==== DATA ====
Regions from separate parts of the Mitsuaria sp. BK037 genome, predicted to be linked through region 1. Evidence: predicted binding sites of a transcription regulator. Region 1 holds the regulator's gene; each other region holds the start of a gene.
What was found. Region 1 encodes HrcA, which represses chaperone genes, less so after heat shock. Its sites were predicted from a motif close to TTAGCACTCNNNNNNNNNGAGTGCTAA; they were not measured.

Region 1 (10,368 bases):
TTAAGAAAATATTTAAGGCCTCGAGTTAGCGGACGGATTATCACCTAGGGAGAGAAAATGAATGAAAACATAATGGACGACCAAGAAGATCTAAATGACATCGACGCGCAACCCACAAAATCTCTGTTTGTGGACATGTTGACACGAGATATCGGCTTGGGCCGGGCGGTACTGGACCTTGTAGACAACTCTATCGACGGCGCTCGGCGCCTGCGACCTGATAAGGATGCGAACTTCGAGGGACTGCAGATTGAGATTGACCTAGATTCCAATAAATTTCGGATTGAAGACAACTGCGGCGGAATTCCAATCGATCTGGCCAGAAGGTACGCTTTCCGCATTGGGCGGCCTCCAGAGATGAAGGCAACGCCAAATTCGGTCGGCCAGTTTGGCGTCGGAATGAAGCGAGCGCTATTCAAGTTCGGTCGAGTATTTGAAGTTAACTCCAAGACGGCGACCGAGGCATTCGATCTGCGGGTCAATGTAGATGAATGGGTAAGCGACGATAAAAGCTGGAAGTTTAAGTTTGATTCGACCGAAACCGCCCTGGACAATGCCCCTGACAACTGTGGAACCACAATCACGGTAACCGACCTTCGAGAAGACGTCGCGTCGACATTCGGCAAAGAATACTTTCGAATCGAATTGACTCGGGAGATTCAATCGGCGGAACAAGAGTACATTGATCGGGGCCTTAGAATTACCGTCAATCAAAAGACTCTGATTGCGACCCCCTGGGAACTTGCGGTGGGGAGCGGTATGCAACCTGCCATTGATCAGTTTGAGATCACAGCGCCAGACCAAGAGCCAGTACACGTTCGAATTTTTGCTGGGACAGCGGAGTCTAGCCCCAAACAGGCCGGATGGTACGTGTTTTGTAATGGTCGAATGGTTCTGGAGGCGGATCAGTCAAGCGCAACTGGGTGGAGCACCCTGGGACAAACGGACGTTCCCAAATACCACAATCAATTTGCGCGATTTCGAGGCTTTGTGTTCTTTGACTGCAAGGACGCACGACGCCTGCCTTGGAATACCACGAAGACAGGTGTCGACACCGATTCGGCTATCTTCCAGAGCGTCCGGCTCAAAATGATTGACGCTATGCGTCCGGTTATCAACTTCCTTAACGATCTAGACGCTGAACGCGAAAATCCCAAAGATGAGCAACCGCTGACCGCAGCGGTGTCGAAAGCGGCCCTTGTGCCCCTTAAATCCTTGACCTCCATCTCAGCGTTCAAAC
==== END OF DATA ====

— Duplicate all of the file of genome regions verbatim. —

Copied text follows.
Regions from separate parts of the Mitsuaria sp. BK037 genome, predicted to be linked through region 1. Evidence: predicted binding sites of a transcription regulator. Region 1 holds the regulator's gene; each other region holds the start of a gene.
What was found. Region 1 encodes HrcA, which represses chaperone genes, less so after heat shock. Its sites were predicted from a motif close to TTAGCACTCNNNNNNNNNGAGTGCTAA; they were not measured.

Region 1 (10,368 bases):
TTAAGAAAATATTTAAGGCCTCGAGTTAGCGGACGGATTATCACCTAGGGAGAGAAAATGAATGAAAACATAATGGACGACCAAGAAGATCTAAATGACATCGACGCGCAACCCACAAAATCTCTGTTTGTGGACATGTTGACACGAGATATCGGCTTGGGCCGGGCGGTACTGGACCTTGTAGACAACTCTATCGACGGCGCTCGGCGCCTGCGACCTGATAAGGATGCGAACTTCGAGGGACTGCAGATTGAGATTGACCTAGATTCCAATAAATTTCGGATTGAAGACAACTGCGGCGGAATTCCAATCGATCTGGCCAGAAGGTACGCTTTCCGCATTGGGCGGCCTCCAGAGATGAAGGCAACGCCAAATTCGGTCGGCCAGTTTGGCGTCGGAATGAAGCGAGCGCTATTCAAGTTCGGTCGAGTATTTGAAGTTAACTCCAAGACGGCGACCGAGGCATTCGATCTGCGGGTCAATGTAGATGAATGGGTAAGCGACGATAAAAGCTGGAAGTTTAAGTTTGATTCGACCGAAACCGCCCTGGACAATGCCCCTGACAACTGTGGAACCACAATCACGGTAACCGACCTTCGAGAAGACGTCGCGTCGACATTCGGCAAAGAATACTTTCGAATCGAATTGACTCGGGAGATTCAATCGGCGGAACAAGAGTACATTGATCGGGGCCTTAGAATTACCGTCAATCAAAAGACTCTGATTGCGACCCCCTGGGAACTTGCGGTGGGGAGCGGTATGCAACCTGCCATTGATCAGTTTGAGATCACAGCGCCAGACCAAGAGCCAGTACACGTTCGAATTTTTGCTGGGACAGCGGAGTCTAGCCCCAAACAGGCCGGATGGTACGTGTTTTGTAATGGTCGAATGGTTCTGGAGGCGGATCAGTCAAGCGCAACTGGGTGGAGCACCCTGGGACAAACGGACGTTCCCAAATACCACAATCAATTTGCGCGATTTCGAGGCTTTGTGTTCTTTGACTGCAAGGACGCACGACGCCTGCCTTGGAATACCACGAAGACAGGTGTCGACACCGATTCGGCTATCTTCCAGAGCGTCCGGCTCAAAATGATTGACGCTATGCGTCCGGTTATCAACTTCCTTAACGATCTAGACGCTGAACGCGAAAATCCCAAAGATGAGCAACCGCTGACCGCAGCGGTGTCGAAAGCGGCCCTTGTGCCCCTTAAATCCTTGACCTCCATCTCAGCGTTCAAAC